U.S. Fish & Wildlife Service logo A Unit of the National Wildlife Refuge System
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Bear Lake
National Wildlife Refuge

322 North 4th St.
Montpelier, ID   83254 - 1019
E-mail: jeremy_jirak@fws.gov
Phone Number: 208-847-1757
Visit the Refuge's Web Site:
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  Wildlife and Habitat

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The interspersion of bulrush, open water, and uplands provides ideal habitat for numerous waterfowl species. Common nesting species include the Canada goose, redhead, canvasback, mallard, gadwall, cinnamon teal, and northern shoveler. In a typical breeding season, the refuge will produce 4,500 ducks and 1,800 geese. Trumpeter swans are also beginning to nest on the refuge.

The refuge provides valuable habitat for 12 species that nest in colonies in bulrush. These include the white-faced ibis, snowy egret, black-crowned night-heron, great blue heron, double-crested cormorant, California gull, Franklin's gull, Caspian tern, Forster's tern, black tern, western grebe, and eared grebe. Each species requires specific conditions for its nesting site.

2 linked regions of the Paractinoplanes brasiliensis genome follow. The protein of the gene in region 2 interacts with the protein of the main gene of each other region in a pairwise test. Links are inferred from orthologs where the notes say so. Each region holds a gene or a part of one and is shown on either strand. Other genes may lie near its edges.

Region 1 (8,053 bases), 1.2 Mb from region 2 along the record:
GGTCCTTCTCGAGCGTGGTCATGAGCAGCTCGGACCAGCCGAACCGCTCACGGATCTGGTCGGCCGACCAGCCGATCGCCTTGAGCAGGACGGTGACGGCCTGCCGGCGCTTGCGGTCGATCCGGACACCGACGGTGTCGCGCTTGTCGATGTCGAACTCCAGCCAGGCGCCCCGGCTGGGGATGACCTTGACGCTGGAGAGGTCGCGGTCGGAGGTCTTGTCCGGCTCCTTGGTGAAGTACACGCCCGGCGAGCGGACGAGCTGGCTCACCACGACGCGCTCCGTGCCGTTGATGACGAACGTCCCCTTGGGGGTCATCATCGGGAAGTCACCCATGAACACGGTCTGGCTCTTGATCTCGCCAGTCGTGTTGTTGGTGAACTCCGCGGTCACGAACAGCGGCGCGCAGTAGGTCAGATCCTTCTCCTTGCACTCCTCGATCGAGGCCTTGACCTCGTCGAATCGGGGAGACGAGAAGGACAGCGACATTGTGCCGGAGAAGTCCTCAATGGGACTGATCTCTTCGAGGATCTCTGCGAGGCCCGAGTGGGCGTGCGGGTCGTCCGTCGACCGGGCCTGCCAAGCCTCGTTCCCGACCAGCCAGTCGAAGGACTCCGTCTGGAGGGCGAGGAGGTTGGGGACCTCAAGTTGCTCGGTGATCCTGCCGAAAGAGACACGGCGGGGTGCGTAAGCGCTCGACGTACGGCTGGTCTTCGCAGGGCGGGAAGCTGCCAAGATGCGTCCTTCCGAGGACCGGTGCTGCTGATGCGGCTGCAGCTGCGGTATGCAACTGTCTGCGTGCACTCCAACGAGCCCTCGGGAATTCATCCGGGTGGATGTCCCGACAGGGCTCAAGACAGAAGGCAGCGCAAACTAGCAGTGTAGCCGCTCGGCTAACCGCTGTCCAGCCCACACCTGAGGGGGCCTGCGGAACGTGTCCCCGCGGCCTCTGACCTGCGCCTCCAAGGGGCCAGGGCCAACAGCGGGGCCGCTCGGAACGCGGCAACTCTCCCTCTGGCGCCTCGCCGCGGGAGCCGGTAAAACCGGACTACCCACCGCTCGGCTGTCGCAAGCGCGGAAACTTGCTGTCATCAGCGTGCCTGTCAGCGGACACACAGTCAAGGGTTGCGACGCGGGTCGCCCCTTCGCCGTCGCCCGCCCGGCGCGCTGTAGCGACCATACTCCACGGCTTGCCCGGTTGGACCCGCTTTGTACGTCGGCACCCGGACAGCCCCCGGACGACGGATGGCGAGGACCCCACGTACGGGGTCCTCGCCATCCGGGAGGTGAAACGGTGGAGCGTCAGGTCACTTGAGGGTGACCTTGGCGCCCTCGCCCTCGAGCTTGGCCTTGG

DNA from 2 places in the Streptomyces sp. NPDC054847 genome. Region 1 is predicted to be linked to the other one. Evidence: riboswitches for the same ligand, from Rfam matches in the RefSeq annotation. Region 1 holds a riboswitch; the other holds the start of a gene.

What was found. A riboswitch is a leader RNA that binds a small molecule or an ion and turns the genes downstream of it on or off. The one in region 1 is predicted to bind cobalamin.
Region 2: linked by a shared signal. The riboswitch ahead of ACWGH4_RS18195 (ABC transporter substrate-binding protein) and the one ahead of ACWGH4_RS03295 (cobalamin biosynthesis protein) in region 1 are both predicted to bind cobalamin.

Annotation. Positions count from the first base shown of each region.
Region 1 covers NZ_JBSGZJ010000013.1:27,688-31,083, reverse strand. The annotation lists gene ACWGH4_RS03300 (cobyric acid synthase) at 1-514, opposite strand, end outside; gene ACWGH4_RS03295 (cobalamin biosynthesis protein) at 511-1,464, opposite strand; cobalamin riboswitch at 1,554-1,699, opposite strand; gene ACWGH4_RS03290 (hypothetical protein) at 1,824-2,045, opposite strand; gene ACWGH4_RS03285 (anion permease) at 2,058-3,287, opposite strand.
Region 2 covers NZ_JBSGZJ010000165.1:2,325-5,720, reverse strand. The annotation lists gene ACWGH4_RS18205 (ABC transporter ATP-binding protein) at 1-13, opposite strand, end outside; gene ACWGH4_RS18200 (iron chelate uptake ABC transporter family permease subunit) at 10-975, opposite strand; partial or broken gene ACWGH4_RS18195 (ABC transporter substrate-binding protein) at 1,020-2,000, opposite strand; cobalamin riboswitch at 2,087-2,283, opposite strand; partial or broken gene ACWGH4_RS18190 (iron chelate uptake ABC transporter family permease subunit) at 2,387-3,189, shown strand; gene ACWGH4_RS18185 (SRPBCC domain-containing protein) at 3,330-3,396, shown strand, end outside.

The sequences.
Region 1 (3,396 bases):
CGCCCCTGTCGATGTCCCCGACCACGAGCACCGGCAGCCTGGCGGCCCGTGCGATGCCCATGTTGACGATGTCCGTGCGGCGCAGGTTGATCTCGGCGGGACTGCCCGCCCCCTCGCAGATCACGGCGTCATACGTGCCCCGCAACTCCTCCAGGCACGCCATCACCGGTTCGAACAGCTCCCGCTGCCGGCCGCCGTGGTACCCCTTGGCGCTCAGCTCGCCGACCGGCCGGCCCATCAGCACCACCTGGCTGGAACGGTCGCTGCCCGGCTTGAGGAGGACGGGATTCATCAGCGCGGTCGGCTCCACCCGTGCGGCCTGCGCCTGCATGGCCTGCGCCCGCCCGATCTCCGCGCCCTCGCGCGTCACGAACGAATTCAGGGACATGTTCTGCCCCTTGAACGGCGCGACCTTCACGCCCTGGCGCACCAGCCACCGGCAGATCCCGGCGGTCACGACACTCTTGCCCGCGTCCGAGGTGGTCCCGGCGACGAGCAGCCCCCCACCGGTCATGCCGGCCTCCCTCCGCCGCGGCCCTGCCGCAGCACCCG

Sandhill cranes are frequently observed on the refuge. In late September, flocks of 200-500 cranes often feed on refuge grainfields.

Bear Lake Refuge harbors one of the largest nesting colonies of white-faced ibis, a species now quite rare in the United States. Up to 5,000 adult ibis may be present in the spring. Because of its relative scarcity, management activities give the white-faced ibis special consideration.

The refuge's shallow water and mudflat areas provide habitat for willets, avocets, and stilts. Elusive rails are also present along with that master of camouflage, the bittern.

Refuge habitat supports a rich variety of other migratory birds such as hawks, owls, and many species of songbirds. Refuge biologists have identified 161 bird species that use the refuge. A separate bird list is available, or take a look at the refuge's bird checklist by clicking the link below.

Hundreds of mule deer winter along Merkley Mountain, and one or two moose are present during most seasons in refuge willows. Smaller mammals often seen are muskrats, skunks, and cottontail rabbits. Residents less frequently seen vary from small meadow voles to beavers, coyotes, badgers, mink, and weasels.

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